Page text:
Road Test: Kia Niro PHEV
SUV styling with a plug-in hybrid drivetrain; Kia has an eye-catching offer with the Niro PHEV, and it’s no surprise, with the tax breaks on offer, that most are expected to go to fleets. But this is a very different proposition to most apparently similar products.
The norm for PHEVs has become a high-performance petrol engine with a short electric range to bring CO2 emissions down. This is based on the already efficient Niro hybrid, with a 50% more powerful motor (60bhp) and mains-rechargeable battery to keep the engine switched off for up to 36 miles. The upshot; it doesn’t become 35mpg burden when that range runs out.
Of course, it’s best to use it properly. The battery takes just over two hours to charge, offering just over 30 miles of range even at motorway speeds, and there are driving modes to either prioritise battery power or save it for later. Frustratingly, it doesn’t switch automatically between the two if there’s range left in the battery, as other PHEVs can, but it does use navigation data to pre-plan coasting opportunities.
Once the battery range is depleted, it behaves like the normal Niro hybrid. So the motor still provides assistance to the engine, and can take over completely for short distances, returning around 60mpg on a mixed route. It’s a good hybrid system, with a dual-clutch automatic transmission instead of the often-droney CVT used by Toyota and Lexus, but can be a bit ponderous re-engaging the engine when the need arises for extra power.
What impresses most, though, is how well it’s all packaged. SUV styling cues are a shrewd move, though it’s low like a hatchback to drive, and the long wheelbase offers near-Sportage levels of interior space. Boot capacity suffers slightly due to the bulkier battery, but the fuel tank is only slightly smaller and the hybrid’s multi-link rear axle is carried over, so it rides well.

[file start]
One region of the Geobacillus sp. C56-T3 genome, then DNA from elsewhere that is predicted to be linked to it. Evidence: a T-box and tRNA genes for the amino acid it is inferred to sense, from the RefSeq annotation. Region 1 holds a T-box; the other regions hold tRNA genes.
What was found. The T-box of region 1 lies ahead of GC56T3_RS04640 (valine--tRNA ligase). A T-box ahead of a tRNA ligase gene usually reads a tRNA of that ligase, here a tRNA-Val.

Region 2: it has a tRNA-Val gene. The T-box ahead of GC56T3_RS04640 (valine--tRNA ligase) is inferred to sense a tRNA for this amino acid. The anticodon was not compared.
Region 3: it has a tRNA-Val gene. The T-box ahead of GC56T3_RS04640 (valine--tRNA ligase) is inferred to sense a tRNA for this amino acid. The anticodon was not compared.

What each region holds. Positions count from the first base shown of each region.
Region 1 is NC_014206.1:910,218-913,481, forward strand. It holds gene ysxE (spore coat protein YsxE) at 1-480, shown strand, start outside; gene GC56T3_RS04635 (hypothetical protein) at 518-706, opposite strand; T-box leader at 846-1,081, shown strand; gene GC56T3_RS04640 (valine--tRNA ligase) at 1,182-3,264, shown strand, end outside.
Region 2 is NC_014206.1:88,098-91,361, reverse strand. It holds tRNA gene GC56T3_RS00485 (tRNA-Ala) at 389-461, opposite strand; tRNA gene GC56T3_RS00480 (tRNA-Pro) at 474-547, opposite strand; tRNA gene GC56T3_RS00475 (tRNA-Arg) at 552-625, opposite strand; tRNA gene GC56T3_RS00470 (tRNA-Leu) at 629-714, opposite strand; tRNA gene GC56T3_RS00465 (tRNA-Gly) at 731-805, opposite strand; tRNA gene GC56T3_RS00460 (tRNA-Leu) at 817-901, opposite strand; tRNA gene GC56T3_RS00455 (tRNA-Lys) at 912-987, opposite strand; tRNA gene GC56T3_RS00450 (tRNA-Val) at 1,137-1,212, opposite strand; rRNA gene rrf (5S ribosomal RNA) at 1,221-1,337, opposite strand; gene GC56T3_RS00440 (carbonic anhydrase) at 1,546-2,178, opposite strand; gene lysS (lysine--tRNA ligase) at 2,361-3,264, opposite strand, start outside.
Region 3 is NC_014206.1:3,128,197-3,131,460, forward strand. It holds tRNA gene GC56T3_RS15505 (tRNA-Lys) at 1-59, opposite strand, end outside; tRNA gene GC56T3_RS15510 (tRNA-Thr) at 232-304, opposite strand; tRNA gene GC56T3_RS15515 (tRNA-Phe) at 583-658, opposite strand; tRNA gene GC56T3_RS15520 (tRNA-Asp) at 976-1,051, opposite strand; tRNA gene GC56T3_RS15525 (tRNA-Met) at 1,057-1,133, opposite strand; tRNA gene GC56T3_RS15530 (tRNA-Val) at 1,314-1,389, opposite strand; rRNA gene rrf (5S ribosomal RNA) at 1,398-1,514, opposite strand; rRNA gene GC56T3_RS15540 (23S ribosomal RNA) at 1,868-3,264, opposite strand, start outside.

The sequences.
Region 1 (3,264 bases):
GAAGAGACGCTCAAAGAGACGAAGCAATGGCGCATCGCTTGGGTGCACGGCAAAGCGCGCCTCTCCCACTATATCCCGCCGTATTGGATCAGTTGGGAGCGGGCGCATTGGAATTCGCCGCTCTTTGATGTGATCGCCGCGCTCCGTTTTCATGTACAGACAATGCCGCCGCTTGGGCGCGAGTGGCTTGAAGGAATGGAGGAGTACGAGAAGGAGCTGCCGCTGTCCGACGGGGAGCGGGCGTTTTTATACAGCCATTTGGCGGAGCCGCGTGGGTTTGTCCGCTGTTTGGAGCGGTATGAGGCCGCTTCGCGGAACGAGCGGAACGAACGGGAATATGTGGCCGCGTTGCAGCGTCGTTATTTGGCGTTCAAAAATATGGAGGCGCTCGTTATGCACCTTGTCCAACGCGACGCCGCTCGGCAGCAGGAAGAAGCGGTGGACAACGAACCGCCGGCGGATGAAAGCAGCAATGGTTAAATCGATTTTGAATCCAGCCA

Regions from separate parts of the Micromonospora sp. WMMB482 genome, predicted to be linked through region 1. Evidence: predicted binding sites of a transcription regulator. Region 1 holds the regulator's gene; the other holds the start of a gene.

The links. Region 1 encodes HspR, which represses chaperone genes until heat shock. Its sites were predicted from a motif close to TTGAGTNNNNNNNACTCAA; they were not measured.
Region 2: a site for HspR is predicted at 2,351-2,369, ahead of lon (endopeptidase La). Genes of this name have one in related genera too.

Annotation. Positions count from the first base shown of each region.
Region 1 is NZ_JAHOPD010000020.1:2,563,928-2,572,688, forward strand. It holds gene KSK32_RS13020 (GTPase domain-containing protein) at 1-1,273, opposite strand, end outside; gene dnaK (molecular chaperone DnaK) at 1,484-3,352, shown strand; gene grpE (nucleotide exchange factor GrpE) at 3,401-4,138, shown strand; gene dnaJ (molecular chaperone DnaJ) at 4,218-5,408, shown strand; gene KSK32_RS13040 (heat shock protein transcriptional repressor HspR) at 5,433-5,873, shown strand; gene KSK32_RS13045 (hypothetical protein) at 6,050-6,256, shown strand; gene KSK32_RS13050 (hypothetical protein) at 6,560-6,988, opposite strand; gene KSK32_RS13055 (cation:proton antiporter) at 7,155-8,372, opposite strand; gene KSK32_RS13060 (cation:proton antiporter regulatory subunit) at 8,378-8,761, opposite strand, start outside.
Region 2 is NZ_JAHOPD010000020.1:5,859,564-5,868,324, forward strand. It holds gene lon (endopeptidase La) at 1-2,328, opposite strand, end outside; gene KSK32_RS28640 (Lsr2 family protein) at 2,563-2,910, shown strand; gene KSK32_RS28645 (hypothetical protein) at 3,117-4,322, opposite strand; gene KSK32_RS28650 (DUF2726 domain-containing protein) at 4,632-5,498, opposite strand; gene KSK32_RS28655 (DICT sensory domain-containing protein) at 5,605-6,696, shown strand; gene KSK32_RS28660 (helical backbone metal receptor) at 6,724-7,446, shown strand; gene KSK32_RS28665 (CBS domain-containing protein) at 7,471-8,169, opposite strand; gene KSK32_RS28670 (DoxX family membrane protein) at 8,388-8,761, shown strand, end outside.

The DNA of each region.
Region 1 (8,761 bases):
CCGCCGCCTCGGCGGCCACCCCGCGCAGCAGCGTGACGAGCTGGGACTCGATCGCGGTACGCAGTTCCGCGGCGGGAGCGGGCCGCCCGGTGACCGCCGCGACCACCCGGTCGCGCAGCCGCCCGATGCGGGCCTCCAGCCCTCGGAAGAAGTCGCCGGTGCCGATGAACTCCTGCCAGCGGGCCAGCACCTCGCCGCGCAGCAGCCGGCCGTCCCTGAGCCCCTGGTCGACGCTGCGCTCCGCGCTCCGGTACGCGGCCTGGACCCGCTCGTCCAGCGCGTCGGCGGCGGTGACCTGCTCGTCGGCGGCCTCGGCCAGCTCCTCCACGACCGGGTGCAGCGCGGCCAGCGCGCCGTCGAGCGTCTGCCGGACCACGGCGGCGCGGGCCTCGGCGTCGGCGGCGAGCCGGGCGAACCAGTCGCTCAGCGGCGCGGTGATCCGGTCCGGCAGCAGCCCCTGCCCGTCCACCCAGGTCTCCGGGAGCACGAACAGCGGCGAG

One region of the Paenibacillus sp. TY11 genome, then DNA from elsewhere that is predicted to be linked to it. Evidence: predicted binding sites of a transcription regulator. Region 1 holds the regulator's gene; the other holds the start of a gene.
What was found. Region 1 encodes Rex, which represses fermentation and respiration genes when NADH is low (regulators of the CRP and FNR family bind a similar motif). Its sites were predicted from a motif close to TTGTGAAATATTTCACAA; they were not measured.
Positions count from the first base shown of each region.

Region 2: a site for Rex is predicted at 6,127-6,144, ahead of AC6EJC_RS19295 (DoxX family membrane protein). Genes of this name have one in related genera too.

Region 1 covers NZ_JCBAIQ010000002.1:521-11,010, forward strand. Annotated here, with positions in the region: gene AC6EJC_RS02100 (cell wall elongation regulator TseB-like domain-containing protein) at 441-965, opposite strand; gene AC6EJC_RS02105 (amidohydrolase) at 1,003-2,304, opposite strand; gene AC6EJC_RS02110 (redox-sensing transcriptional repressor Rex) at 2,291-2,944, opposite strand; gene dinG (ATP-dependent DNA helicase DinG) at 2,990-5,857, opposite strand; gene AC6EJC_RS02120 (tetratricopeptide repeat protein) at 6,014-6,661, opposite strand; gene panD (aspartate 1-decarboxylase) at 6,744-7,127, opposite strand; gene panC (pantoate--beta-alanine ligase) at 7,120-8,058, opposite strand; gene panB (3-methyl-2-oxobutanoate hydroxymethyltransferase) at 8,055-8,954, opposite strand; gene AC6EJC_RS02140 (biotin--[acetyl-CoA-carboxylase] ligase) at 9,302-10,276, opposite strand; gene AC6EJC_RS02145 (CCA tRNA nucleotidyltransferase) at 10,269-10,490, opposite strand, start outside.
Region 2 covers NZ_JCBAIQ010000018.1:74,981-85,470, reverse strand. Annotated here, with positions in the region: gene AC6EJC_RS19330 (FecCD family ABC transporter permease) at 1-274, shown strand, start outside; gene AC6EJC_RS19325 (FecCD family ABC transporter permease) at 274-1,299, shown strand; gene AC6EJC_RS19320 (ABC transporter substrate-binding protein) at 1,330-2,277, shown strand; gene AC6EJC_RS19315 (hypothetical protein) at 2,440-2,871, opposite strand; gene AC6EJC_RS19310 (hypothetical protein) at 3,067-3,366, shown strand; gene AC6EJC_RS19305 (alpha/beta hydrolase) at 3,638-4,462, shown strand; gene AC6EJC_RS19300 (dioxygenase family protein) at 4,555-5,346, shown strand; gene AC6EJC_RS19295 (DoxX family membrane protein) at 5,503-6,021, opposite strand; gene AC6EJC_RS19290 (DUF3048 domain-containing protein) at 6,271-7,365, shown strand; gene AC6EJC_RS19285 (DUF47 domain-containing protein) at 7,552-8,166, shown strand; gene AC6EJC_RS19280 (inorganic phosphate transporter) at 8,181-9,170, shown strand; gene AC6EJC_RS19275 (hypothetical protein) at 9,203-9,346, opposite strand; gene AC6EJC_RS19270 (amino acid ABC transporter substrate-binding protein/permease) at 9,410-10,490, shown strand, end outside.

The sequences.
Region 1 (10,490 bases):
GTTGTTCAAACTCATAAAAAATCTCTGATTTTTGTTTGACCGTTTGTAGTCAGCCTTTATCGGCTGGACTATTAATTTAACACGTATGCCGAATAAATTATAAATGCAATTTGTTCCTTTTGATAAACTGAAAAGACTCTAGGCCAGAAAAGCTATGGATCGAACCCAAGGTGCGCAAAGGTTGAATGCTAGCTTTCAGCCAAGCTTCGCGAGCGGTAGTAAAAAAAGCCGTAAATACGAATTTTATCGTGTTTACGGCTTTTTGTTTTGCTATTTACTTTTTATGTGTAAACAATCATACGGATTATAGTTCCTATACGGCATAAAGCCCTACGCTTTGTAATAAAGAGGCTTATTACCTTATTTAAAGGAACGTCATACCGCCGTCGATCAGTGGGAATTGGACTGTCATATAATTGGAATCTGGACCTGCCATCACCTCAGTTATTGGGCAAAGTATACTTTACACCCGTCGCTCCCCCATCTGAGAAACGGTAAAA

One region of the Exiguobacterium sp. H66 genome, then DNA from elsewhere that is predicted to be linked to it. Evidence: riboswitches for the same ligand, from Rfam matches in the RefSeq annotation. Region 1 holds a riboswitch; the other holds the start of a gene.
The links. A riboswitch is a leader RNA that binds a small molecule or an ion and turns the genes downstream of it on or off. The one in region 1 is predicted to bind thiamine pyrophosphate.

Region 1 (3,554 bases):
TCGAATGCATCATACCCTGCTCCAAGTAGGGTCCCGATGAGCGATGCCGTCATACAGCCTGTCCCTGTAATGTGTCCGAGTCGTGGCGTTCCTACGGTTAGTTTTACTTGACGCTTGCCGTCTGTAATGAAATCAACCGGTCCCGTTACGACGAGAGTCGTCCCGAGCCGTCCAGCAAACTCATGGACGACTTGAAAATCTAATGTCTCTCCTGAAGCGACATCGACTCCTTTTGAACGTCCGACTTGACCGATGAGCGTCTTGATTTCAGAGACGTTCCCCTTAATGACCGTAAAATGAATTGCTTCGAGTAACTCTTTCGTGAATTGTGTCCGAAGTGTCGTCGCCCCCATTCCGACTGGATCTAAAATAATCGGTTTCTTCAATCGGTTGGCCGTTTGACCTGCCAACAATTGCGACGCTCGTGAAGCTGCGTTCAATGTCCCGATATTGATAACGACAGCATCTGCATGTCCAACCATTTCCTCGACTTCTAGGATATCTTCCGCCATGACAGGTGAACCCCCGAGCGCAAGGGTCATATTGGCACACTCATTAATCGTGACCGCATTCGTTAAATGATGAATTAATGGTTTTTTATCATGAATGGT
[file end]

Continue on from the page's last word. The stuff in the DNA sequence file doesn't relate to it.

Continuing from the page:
With spec based on the Niro 3 trim, it’s also well-equipped. Touchscreen navigation with live traffic data, Android Auto and Apple CarPlay is standard equipment, as is adaptive cruise control – albeit without the ability to bring the car to a complete stop, which seems an oversight in a car destined for urban use. The PHEV also doesn’t get the Niro 3’s larger wheels, instead getting the smaller, aerodynamic versions used on entry-level models – good for ride quality, but a real styling compromise.
In a popular segment, with a tax and fuel-efficient drivetrain, there’s plenty of appeal here. But with the Niro EV en route, and the Hyundai Kona EV due this summer, both with long electric ranges, its USP could be short-lived.
What we think:
The PHEV starts from a good base, adding a useful electric range without compromising on space, spec or the overall driving experience. But, with pricing close to user-chooser favourites such as the Golf GTE, and some interesting fully-electric SUVs on the way, it’s facing some tough rivals.
Sector: Medium SUV
Type: Petrol-electric plug-in hybrid
Price: £30,495 (after Plug-in Car Grant)
Electric range: 36 miles
CO2 (tailpipe): 29g/km
Charging port: Type 2 AC
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